Nierthe method has evolved into one of the most versatile and widely employed methods available. In fact, potassium decays to both argon and calciumbut, because argon is absent in most minerals while calcium is present, the argon produced is easier to detect and measure.
Argon dating involves a different technology from all the other methods so far described, because argon exists as a gas at room temperature. Thus, it can be purified as it passes down a vacuum line by freezing out or reacting out certain contaminants.
It is then introduced into a mass spectrometer through a series of manual or computer-controlled valves. Technical advances, including the introduction of the argon—argon method and laser heating, that have improved the versatility of the method are described below.
In conventional potassium—argon datinga potassium-bearing sample is split into two fractions: After purification has been completed, a spike enriched in argon is mixed in and the atomic abundance of the daughter product argon is measured relative to the argon added.
The amount of the argon present is then determined relative to argon to provide an estimate of the background atmospheric correction. In this case, relatively large samples, which may include significant amounts of alteration, are analyzed. Several preconditions must be satisfied before a Rb-Sr date can be considered as representing the time of emplacement or formation of a rock. Rb and Sr are relatively mobile alkaline elements and as such are relatively easily moved around by the hot, often carbonated hydrothermal fluids present during metamorphism or magmatism.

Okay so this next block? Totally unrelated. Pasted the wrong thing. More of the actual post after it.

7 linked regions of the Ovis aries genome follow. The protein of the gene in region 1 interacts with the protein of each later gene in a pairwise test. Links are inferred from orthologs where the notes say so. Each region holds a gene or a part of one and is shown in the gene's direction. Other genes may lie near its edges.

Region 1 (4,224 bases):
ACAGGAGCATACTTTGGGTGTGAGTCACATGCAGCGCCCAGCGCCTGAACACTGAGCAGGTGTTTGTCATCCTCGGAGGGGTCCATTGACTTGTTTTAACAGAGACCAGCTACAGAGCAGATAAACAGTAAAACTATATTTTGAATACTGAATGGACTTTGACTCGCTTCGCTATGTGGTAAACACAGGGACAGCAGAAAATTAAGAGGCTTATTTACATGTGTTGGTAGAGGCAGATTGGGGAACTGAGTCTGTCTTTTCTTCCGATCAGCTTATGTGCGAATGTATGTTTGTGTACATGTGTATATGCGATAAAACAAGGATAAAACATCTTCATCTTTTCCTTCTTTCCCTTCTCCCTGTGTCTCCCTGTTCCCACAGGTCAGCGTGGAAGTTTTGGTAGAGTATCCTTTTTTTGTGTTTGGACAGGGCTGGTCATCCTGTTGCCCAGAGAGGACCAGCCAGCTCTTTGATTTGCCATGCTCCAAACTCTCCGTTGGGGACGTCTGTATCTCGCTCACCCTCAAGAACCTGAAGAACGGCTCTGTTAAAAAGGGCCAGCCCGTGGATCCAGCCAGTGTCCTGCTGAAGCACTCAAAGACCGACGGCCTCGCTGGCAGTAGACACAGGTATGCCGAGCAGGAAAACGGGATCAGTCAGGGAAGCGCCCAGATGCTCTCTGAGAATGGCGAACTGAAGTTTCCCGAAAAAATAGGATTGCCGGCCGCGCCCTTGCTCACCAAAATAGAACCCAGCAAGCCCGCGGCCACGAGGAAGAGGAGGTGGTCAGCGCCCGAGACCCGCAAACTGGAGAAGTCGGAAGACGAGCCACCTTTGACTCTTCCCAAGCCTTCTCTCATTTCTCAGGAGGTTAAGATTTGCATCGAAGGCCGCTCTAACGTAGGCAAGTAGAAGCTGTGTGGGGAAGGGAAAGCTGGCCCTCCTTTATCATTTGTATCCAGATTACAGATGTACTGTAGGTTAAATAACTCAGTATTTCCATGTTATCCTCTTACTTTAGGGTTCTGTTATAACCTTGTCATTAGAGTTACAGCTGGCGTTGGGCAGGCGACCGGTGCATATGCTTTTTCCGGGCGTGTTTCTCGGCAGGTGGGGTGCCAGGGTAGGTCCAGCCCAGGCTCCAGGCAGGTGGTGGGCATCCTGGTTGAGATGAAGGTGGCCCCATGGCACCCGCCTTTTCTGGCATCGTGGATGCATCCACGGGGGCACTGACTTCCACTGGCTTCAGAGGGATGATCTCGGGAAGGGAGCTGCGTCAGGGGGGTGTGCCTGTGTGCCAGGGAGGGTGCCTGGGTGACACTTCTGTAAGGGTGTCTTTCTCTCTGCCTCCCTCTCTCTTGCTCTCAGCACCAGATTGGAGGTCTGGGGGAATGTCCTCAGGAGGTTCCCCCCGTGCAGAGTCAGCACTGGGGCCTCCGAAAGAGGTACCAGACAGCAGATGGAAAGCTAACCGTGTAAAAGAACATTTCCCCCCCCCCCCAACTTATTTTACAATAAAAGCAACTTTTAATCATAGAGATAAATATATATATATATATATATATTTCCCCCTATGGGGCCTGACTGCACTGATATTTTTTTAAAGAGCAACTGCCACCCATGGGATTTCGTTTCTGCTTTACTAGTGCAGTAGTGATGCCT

Conversely, these fluids may metasomatically alter a rock, introducing new Rb and Sr into the rock generally during potassic alteration or calcic albitisation alteration.
Rb-Sr can then be used on the altered mineralogy to date the time of this alteration, but not the date at which the rock formed. Thus, assigning age significance to a result requires studying the metasomatic and thermal history of the rock, any metamorphic events, and any evidence of fluid movement. A Rb-Sr date which is at variance with other geochronometers may not be useless, it may be providing data on an event which is not representing the age of formation of the rock.
Geochronology[ edit ] The Rb-Sr dating method has been used extensively in dating terrestrial and lunar rocks, and meteorites.